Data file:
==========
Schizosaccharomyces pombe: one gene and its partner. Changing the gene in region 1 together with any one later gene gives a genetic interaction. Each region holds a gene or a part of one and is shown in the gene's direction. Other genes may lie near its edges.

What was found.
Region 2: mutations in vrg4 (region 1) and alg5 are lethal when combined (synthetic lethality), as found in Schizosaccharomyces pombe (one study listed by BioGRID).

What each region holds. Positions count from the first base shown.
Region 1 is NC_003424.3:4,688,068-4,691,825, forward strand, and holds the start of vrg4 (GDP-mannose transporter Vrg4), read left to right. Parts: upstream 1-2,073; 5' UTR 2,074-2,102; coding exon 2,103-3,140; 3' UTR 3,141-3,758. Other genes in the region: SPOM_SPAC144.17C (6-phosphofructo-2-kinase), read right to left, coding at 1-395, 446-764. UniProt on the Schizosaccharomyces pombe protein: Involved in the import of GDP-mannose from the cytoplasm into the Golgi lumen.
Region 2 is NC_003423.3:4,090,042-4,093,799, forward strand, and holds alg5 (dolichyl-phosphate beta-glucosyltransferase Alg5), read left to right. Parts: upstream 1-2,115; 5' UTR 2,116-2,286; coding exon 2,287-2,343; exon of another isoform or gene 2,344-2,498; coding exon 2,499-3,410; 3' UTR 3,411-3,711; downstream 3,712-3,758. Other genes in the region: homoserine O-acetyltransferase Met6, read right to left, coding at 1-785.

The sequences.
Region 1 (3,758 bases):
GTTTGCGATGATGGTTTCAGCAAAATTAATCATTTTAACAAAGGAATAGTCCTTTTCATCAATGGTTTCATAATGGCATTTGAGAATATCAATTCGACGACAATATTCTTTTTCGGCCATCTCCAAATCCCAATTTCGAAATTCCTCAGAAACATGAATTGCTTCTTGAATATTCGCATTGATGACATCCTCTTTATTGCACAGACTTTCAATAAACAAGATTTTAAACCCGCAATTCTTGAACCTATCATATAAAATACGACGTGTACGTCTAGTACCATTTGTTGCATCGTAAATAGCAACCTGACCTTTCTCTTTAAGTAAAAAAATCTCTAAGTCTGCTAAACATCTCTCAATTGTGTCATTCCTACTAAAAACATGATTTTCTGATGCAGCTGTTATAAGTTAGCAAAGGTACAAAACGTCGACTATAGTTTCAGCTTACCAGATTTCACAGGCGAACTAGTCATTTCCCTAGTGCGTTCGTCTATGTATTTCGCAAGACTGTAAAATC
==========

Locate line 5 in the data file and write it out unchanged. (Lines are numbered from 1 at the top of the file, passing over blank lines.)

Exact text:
Region 1 is NC_003424.3:4,688,068-4,691,825, forward strand, and holds the start of vrg4 (GDP-mannose transporter Vrg4), read left to right. Parts: upstream 1-2,073; 5' UTR 2,074-2,102; coding exon 2,103-3,140; 3' UTR 3,141-3,758. Other genes in the region: SPOM_SPAC144.17C (6-phosphofructo-2-kinase), read right to left, coding at 1-395, 446-764. UniProt on the Schizosaccharomyces pombe protein: Involved in the import of GDP-mannose from the cytoplasm into the Golgi lumen.